The human race has only explored around 5% of the world’s oceans, and to most of us, it’s all about having fun on the surface. We sail on it, we swim on it, we boat share on it, we play on it, but very few of us ever get to explore deep underneath it.
Bearing that in mind, here is a run-down of some of the many fascinating, strange, weird and wonderful sights that lurk beneath the waves, things that, as a fractional boat ownership aficionado, would well and truly blow your mind… plus one or two that we hope you never have to experience at all!
Scary things you don’t want to find at sea
Let’s get the scary parts over with. As a boat sharing syndicate member how would you feel to find a bag containing 54 severed human hands or a long-missing man’s skull? A giant eight inch diameter eyeball probably belonging to a huge squid, or twelve boats washed up in Japan with twenty two dead bodies on board, some headless? A message in a bottle dating back to 1919? Or a specimen of the frighteningly ugly knifenose chimera fish?
How about a mummified body aboard a ghost ship, or a floating disembodied arm? Then there’s the amazing story of the good ship the Ourang Medan, found floating near the Marshall Islands with the entire crew dead, eyes wide open and no visible injuries. Was it down to a toxic cargo? Maybe carbon monoxide poisoning from the engine? Or perhaps, as hinted at by the frozen expressions of horror on the dead sailors’ faces, a sea monster? We’ll never know.
12 amazing, extraordinary, magical things found under the sea
Here are some of the most amazing and much less scary things that have been discovered deep, deep down.
- Dazzling ancient machinery – The ancient Babylonian Antikythera mechanism, found in 1900 and the world’s oldest ever gear mechanism, dates back as far as 205BC. Some believe it’s a super-early analogue computer thanks to its bizarre complexity, others say it predicts the movement of the stars and moon, but the real truth remains a mystery
- The Chuuk Lagoon skeletons – In 1944 the Allies bombed Chuuk Lagoon in the Central Pacific. More than 300 planes and boats were destroyed. In the 1960s divers found many vehicles underwater that still contained skeletons, a grisly parade across the sea floor
- 240 tons of silver – More than 61 tons of silver worth $36 million was dredged up from the Atlantic’s bed, hailing from the SS Gairsoppa, a cargo ship sunk in 1941 by a Nazi torpedo. The rest – a vast fortune – is still waiting under the waves
- Priceless gems – A total of 80 pounds of emeralds were found on the sea floor off Florida, more than ten thousand stunning cut gemstones, origin unknown
- Precious space junk – The engines from the historic Apollo 11 moon mission has been found on the sea bed thanks to funding from Amazon’s Jeff Bezos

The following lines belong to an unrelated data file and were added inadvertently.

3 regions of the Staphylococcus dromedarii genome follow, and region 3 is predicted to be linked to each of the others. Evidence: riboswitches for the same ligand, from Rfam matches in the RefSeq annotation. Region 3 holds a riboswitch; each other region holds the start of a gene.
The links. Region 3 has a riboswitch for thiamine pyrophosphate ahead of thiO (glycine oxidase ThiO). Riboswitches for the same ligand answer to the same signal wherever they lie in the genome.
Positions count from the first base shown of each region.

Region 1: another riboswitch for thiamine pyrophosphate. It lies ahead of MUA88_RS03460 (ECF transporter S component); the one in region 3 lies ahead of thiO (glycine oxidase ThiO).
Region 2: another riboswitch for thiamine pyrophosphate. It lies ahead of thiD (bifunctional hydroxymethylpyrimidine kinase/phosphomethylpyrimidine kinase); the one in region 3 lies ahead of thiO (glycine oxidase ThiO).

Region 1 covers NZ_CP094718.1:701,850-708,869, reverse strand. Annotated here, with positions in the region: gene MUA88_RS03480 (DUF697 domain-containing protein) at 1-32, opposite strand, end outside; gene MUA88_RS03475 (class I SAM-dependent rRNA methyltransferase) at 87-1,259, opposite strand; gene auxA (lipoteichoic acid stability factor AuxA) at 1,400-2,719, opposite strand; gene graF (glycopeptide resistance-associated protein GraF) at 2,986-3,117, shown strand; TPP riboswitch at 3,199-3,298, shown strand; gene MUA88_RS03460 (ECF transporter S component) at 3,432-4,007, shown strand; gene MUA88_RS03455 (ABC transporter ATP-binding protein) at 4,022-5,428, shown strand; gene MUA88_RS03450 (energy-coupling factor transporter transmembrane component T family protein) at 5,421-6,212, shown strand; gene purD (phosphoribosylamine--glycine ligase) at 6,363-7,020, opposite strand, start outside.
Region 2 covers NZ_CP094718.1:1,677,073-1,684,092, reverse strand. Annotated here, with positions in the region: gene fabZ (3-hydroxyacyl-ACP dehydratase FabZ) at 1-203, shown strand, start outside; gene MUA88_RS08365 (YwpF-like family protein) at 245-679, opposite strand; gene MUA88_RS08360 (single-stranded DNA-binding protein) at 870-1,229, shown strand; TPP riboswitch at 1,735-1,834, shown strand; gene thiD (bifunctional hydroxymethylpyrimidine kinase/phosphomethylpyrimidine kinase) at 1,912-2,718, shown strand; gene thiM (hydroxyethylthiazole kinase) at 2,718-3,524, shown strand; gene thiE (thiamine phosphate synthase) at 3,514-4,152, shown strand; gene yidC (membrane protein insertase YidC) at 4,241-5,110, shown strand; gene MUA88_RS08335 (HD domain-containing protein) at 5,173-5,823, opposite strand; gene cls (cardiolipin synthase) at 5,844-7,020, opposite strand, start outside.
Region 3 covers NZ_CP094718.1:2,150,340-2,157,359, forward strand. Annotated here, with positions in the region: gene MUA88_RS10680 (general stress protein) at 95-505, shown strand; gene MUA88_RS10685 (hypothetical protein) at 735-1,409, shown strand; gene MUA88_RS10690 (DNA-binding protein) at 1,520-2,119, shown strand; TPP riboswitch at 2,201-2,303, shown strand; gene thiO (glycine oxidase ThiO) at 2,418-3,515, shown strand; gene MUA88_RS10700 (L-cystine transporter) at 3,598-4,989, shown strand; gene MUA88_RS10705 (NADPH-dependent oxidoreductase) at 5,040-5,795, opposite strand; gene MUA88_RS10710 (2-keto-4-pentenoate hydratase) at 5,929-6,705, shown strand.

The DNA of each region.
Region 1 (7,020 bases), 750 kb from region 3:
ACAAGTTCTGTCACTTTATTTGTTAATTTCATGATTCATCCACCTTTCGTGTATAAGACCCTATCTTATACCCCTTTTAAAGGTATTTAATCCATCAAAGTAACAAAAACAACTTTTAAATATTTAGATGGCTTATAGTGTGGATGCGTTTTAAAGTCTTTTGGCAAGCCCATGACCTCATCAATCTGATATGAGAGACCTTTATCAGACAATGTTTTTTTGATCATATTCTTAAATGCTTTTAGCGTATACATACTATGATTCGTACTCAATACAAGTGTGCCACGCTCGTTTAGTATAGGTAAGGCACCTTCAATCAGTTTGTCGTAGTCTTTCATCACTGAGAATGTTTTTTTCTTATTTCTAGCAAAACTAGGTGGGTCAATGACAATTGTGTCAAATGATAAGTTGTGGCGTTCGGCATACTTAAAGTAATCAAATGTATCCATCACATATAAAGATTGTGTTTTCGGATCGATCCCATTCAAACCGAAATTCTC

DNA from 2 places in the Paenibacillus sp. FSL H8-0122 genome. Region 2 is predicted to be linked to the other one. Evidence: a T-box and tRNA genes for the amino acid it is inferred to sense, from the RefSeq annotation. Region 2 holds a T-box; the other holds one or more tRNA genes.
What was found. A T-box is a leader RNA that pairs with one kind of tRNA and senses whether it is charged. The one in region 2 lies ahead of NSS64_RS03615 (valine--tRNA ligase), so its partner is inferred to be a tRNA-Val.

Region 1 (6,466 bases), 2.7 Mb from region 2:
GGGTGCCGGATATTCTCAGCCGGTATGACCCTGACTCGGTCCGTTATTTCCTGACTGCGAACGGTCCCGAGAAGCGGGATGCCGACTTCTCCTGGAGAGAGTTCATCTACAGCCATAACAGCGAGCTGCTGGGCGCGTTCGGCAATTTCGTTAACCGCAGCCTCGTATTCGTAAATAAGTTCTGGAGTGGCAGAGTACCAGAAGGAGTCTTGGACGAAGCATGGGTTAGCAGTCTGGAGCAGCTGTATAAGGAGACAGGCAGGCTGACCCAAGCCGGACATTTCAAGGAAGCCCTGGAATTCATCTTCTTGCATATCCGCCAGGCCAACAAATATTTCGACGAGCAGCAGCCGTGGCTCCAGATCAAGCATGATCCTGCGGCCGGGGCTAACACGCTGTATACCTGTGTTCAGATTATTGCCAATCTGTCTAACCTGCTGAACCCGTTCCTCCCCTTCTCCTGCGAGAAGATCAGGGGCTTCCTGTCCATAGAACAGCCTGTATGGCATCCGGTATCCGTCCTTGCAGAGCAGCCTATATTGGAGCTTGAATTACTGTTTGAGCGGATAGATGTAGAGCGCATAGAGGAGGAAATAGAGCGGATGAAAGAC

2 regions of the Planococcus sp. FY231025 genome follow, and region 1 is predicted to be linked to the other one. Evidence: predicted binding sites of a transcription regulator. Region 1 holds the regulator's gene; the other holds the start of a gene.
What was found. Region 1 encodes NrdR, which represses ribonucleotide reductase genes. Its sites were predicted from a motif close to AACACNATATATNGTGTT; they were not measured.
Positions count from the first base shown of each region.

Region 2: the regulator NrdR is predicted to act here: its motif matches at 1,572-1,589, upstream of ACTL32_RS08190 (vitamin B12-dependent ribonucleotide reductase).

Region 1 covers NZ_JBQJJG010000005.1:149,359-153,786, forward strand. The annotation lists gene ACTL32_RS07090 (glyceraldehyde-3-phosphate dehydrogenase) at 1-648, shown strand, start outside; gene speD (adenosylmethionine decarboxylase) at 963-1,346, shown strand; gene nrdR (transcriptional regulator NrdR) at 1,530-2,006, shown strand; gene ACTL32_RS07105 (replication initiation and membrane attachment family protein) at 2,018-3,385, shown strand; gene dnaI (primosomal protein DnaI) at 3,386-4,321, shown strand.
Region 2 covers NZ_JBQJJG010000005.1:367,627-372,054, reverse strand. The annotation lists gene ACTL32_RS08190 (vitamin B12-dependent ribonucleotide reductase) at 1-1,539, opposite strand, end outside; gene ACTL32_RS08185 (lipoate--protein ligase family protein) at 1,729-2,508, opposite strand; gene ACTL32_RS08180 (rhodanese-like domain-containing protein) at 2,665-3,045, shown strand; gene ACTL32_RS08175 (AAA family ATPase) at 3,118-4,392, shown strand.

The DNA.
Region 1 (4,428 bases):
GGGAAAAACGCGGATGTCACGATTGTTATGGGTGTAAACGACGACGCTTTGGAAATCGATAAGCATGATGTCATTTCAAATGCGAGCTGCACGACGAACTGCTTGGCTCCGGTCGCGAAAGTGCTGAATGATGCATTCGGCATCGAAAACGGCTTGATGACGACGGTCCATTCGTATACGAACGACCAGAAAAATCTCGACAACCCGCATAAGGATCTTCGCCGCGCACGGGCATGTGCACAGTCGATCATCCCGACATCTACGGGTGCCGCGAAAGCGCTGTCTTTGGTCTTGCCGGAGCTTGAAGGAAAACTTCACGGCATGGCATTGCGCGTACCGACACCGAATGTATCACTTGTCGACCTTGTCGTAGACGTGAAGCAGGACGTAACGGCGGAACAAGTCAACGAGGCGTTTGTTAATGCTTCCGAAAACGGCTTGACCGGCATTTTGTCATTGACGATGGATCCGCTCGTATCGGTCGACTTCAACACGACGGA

- Alien craft? – 2012 saw a Swedish diving team find a weird cylinder-shaped object on the floor of the Baltic Sea, origin and function unknown. It may be a natural rock formation but we have to admit it looks spookily like a crashed alien spacecraft
- Lost cities – The magnificent sunken city of Thonis, called Heracleion by the ancient Greeks, dates back more than a thousand years and was discovered in the year 2000
- Sea monsters – The first official sighting of the legendary giant squid came about in 2001 but it was just a baby. As an adult, it can easily grow as long as forty feet. In 2012 one was finally captured on camera, later amazing the world courtesy of the Discovery Channel
- Incredibly elderly beings – In 2012 scientists found Jurassic microbes in deep seawater. They’d had no food for 86 million years, and barely any oxygen, and that makes them the most bizarre – as well as the oldest – living beings on the planet
- Lost ferries – In 1980 the MS Zenobia ferry went down off Larnaca in Cyprus. It and the vehicles it was carrying are still clearly visible under the water
- Underwater river – The Cenote Angelita Cave in Mexico is only accessible to expert divers. Swim down ninety feet through the water, deep into the cave, to find a river with trees and plants growing along its banks. It’s actually created by a dramatic flow of hydrogen sulphide, which arises when sea and saltwater mix
- Mystery stone circle – In 2003 scientists found a huge round stone structure at the bottom of Israel’s Sea of Galilee. Nobody knows what it is or why it was built
Luckily – or unluckily, depending on your view – boat shares and boat syndicates don’t automatically come with sea monsters, mysterious underwater ruins or long-dead skeletal sailors built-in! But there are many, many extraordinary natural wonders to enjoy: incredible skies, sea spouts, flying fish, and some of the most enthralling destinations on earth. If you’d like to know more about fractional boat ownership, we’d love to talk.